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Marketing to the Cell Phone Generation

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June 18, 2009
Bill Geoghegan - Bill@LGTConsulting.com

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© 2009 Hospitality Upgrade. No reproduction without written permission.

It is difficult to remember what life was like before the cell phone.  While most of the statistics were gathered in 2005 and 2006, according to the CIA World Factbook 2007, there were over 2 billion cell phones in use throughout the world. In developed countries like the United States, United Kingdom and Western Europe, the worldwide penetration of cell phones is greater than 97 percent of the population.  Including developing countries, over 48 percent of the world population has a cell phone. In many developing countries, such as South Korea, the number of cell phones in use exceeds the number of people in the country.  Much of this can be explained by the fact that the penetration of landlines was low, and the cellular technology allowed communication companies to skip building out the landline infrastructure completely, going directly to cells.

While the percentage of cell phone users in the United States is not as high as it is in some countries, more than 70 percent of Americans have and use cell phones, with a large number opting to eliminate their landlines completely. A BBDO survey found that 75 percent of cell phone owners in the U.S. had their phones on and within reach at all times during their waking hours, while 26 percent said it was more important for them to return home to retrieve a forgotten cell phone than it was to get a wallet.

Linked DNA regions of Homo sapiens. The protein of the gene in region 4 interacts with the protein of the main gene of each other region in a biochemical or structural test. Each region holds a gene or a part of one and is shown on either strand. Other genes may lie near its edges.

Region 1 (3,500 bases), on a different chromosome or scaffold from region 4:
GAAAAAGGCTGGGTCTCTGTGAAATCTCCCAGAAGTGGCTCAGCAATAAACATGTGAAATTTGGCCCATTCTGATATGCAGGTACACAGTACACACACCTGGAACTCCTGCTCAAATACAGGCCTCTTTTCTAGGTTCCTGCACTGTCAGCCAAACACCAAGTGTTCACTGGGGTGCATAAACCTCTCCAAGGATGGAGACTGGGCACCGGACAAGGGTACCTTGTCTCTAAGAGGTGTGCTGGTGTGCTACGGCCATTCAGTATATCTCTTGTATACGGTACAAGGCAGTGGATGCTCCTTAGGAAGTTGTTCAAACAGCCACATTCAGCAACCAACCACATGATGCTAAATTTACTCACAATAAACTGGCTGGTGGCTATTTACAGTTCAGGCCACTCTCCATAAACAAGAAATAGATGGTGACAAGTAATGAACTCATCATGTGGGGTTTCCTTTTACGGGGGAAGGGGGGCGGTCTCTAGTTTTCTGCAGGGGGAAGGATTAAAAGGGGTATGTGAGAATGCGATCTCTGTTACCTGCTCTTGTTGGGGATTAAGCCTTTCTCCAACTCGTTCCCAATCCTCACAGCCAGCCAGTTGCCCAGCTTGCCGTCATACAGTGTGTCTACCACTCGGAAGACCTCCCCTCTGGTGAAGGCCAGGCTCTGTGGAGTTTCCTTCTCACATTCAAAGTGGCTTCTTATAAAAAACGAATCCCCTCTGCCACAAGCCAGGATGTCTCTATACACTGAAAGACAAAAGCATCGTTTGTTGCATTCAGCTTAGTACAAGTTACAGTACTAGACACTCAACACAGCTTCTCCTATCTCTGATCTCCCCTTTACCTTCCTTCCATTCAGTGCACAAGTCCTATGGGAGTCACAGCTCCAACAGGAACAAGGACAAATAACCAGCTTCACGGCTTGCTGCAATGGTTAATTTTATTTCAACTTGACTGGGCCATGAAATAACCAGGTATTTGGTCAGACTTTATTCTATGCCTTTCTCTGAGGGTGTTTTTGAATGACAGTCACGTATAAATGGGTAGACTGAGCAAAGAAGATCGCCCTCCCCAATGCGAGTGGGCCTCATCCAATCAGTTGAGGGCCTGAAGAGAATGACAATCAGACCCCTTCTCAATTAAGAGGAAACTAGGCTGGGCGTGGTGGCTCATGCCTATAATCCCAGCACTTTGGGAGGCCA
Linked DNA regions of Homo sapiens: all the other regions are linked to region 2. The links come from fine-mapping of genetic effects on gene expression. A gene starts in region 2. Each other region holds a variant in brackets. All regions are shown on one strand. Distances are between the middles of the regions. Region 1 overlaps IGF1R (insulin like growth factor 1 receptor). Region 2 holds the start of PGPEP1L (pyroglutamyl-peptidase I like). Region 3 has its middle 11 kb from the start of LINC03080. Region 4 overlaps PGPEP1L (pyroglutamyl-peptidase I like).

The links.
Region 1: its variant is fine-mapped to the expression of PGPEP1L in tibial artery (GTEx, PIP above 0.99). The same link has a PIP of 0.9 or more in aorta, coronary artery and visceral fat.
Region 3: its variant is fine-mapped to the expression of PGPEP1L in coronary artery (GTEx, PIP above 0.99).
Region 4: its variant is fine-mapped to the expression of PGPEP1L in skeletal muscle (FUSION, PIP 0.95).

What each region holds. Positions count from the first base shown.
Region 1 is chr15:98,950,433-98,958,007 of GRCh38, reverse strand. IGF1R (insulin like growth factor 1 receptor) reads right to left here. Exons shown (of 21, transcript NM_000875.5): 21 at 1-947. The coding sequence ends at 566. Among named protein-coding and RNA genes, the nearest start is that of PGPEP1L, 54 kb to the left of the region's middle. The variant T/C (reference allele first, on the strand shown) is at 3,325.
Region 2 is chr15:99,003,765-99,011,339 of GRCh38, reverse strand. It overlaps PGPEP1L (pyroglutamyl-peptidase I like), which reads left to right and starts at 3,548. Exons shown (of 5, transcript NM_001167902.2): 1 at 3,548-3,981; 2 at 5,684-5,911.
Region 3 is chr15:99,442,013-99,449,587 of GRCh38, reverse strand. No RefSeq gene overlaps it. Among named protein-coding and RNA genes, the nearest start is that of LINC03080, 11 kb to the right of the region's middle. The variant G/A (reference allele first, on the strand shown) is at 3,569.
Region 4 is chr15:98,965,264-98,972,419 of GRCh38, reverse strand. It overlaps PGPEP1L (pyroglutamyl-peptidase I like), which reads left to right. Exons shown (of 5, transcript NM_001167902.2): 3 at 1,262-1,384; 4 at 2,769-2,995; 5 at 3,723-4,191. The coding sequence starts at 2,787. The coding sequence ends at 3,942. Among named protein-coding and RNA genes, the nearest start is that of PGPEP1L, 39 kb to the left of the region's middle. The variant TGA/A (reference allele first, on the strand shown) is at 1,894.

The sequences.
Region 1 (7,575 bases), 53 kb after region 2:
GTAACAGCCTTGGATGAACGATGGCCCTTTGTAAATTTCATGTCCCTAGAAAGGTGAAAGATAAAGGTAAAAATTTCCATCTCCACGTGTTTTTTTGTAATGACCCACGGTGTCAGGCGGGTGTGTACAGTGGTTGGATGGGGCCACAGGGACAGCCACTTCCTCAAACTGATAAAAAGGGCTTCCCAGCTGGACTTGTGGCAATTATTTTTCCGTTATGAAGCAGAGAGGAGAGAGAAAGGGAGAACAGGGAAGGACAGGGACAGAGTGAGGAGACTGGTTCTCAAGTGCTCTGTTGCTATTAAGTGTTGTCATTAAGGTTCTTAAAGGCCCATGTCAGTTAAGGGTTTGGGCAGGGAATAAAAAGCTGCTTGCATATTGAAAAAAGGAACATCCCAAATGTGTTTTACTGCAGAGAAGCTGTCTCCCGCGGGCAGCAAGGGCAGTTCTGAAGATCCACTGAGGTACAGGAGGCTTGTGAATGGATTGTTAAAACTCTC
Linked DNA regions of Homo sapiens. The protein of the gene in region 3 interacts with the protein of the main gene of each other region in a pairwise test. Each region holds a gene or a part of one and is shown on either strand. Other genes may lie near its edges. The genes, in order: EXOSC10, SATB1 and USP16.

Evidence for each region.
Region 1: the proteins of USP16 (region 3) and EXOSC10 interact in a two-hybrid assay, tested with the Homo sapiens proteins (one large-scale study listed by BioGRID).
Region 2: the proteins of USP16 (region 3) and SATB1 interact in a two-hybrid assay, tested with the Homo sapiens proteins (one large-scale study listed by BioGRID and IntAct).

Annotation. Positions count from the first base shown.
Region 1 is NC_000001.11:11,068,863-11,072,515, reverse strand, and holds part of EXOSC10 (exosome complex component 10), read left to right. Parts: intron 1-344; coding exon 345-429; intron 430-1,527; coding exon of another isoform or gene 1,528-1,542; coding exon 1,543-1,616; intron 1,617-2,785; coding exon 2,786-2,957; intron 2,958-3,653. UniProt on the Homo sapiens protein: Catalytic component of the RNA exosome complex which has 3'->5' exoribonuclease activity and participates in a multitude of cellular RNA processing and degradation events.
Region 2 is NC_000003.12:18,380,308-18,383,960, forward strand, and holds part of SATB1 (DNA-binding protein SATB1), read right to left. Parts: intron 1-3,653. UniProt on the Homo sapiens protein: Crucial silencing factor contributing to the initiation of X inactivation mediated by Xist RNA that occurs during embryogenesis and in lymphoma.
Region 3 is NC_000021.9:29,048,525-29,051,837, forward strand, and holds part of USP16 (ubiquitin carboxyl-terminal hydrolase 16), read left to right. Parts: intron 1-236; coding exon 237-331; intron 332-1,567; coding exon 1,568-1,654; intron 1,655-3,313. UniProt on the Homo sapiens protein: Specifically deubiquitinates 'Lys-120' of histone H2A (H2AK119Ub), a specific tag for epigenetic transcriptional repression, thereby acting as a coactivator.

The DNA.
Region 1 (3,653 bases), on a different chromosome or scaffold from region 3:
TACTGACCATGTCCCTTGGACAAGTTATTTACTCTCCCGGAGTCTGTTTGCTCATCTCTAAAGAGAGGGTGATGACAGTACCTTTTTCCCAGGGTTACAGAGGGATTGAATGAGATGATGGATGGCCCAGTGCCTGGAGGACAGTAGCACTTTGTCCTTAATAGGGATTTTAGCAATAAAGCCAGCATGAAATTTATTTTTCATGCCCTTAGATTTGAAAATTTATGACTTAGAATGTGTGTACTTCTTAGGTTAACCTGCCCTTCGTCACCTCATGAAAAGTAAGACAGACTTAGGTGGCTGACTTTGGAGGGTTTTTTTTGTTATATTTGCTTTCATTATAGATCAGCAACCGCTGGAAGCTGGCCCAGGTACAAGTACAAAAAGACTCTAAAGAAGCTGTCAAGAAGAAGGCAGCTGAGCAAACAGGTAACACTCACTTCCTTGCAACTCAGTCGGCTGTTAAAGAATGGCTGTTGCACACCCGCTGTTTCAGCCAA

Yet the cellular world is still in its infancy.  Cellular handsets have gone from nothing more than a remote telephone receiver to being a fully functional computing device, capable of sending and receiving e-mail, browsing the Internet, and using an embedded GPS to find the way to a destination.  With included still and movie cameras as well as voice recording ability, the cell phone is the most convergent device in existence. Companies like Palm, Research in Motion® (RIM®–makers of the BlackBerry® line of phones), Samsung and Apple® have continuously enhanced their products on a short cycle with new features.

In addition to basic phone functionality, the cell phone has provided us with short message service or SMS – the ability to send and receive short text messages through the phone.  This communication method has been widely abused by teenagers, but represents a powerful method of getting a marketing message to a cell phone subscriber.  Like e-mail, it is delivered whenever the phone is on and within range, and will be buffered for later delivery if the phone is out of range or off.  Sending a message to a phone from a Web site is a straight-forward process, with many third-party subscription services able to send to phones of most cellular providers. 

Wireless application protocol (WAP) is an international standard that allows Internet access from a mobile phone or personal digital assistant (PDA).  The WAP standards define the cellular world’s version of hypertext transfer protocol (HTTP). Unfortunately, not every cell phone supplier has accepted and integrated WAP into their phones and systems, but the move toward multimedia messaging service (MMS or picture messaging), which combines WAP and SMS, and is driving adoption of the WAP protocol.

Many cell phones are now bypassing the WAP protocol and instead use mobile browsers to bring Internet content to the phones. Unlike the PC and Mac worlds, there is no dominant browser for cell phones, although a number of leaders are emerging.  BlackBerry devices have a proprietary browser, while Opera Mobile, Apple’s Safari® and Internet Explorer Mobile are making inroads.